Middle East

Yemen conflict: Saudi Arabia to 'scale back' military operations

People inspect damage at a house after it was destroyed by a Saudi-led air strike in Yemen"s capital Sanaa, February 25, 2016. Image copyright Reuters
Image caption Fighting in Yemen is estimated to have killed more than 6,200 people - about half civilians

Saudi Arabia has said its military coalition will scale back operations against rebels in Yemen.

The US-backed coalition of mostly Arab states began air strikes a year ago in support of Yemen's internationally recognised government.

A Saudi military spokesman said that the coalition would continue to provide air support to Yemeni forces.

The announcement came as the death toll from a strike on a market this week doubled to more than 100.

Witnesses said at least two missiles hit the busy market in the Mustaba district of Hajja province, north of the capital Sanaa, an area controlled by the Shia Houthi rebels.

Video footage purportedly of the aftermath of the strike showed what appeared to be the bodies of several children. A UN official said 22 children were among those killed.

In January, a UN panel found that coalition air strikes had targeted civilians in Yemen and assessed that some attacks might constitute crimes against humanity.

The Houthi rebels are fighting forces loyal to exiled President Abdrabbuh Mansour Hadi. The fighting has killed more than 6,200 people, displaced millions and pushed the Arab world's poorest country to the brink of famine.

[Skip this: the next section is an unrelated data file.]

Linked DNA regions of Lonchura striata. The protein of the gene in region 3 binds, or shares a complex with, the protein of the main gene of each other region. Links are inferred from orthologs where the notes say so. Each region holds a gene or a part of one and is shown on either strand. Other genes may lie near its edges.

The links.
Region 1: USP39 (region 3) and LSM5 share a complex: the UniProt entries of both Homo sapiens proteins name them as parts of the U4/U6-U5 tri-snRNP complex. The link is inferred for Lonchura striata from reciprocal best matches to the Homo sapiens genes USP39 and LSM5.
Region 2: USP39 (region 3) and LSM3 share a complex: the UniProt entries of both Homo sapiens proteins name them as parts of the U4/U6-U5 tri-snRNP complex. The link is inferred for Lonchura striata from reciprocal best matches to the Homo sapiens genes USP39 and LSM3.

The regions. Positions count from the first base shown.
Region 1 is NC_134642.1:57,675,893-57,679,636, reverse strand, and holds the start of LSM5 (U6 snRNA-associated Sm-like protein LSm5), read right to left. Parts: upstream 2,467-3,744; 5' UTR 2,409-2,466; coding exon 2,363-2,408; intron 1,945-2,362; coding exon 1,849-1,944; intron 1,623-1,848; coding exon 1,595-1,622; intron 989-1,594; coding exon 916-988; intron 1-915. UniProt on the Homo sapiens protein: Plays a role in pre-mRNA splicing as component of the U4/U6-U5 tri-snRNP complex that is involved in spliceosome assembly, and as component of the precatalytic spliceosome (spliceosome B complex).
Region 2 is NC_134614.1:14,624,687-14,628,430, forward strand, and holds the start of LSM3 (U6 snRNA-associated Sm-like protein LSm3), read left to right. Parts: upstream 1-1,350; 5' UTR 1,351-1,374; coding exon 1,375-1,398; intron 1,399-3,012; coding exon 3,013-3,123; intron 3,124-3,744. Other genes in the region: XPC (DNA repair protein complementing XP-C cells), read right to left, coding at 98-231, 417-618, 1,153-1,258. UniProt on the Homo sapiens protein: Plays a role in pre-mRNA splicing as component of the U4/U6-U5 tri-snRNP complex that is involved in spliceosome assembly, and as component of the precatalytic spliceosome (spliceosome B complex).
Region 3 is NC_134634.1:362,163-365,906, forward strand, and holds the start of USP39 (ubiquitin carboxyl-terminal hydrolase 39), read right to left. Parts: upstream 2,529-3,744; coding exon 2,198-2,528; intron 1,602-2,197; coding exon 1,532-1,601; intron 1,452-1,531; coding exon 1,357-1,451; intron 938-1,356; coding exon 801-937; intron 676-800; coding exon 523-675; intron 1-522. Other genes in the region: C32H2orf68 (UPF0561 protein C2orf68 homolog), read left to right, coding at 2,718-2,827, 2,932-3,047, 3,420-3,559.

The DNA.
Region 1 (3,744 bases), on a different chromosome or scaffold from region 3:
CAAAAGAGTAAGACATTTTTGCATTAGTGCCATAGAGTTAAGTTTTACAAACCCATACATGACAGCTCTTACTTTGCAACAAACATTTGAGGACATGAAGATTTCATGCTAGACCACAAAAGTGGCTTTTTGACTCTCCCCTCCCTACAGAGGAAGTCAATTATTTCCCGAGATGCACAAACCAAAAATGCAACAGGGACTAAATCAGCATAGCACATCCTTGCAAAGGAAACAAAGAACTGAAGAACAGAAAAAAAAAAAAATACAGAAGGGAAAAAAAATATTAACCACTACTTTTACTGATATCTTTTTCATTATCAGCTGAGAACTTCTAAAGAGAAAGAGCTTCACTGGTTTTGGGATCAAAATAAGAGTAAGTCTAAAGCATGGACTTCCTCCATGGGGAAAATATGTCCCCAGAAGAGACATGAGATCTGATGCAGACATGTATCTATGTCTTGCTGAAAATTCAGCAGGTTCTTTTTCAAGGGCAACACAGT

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Saudi military spokesman Brigadier General Ahmed al-Asiri told the Associated Press that the coalition would continue to provide air support to Yemeni forces battling the Houthis.

"The aim of the coalition is to create a strong cohesive government with a strong national army and security forces that can combat terrorism and impose law and order across the country," Mr al-Asiri said.

Only "small" teams of coalition troops would remain on the ground to "equip, train, and advise" Yemeni forces, which are gradually replacing coalition forces, he said.

The attack on the market in Hajja province was the second deadliest in Yemen since the Saudi-led air strikes began, after an air strike hit a wedding party in September, killing at least 131 people.

Mr Al-Asiri said the coalition was investigating the attack, arguing that Tuesday's airstrikes targeted a "gathering area" for Houthi fighters, located about 10km (six miles) away from the market.

UN Secretary General Ban Ki-moon condemned the strike. He said: "Attacks directed against civilians and civilian objects, including populated markets, are strictly prohibited."

On Wednesday, Jamie McGoldrick, the UN's humanitarian chief in Yemen, said none of the warring parties in Yemen were fulfilling their obligations to protect civilians or facilitate humanitarian assistance.

The war has left Yemen fragmented and facing a humanitarian crisis. Militants from the so-called Islamic State group have also taken advantage of the chaos to wage a series of deadly attacks across the country.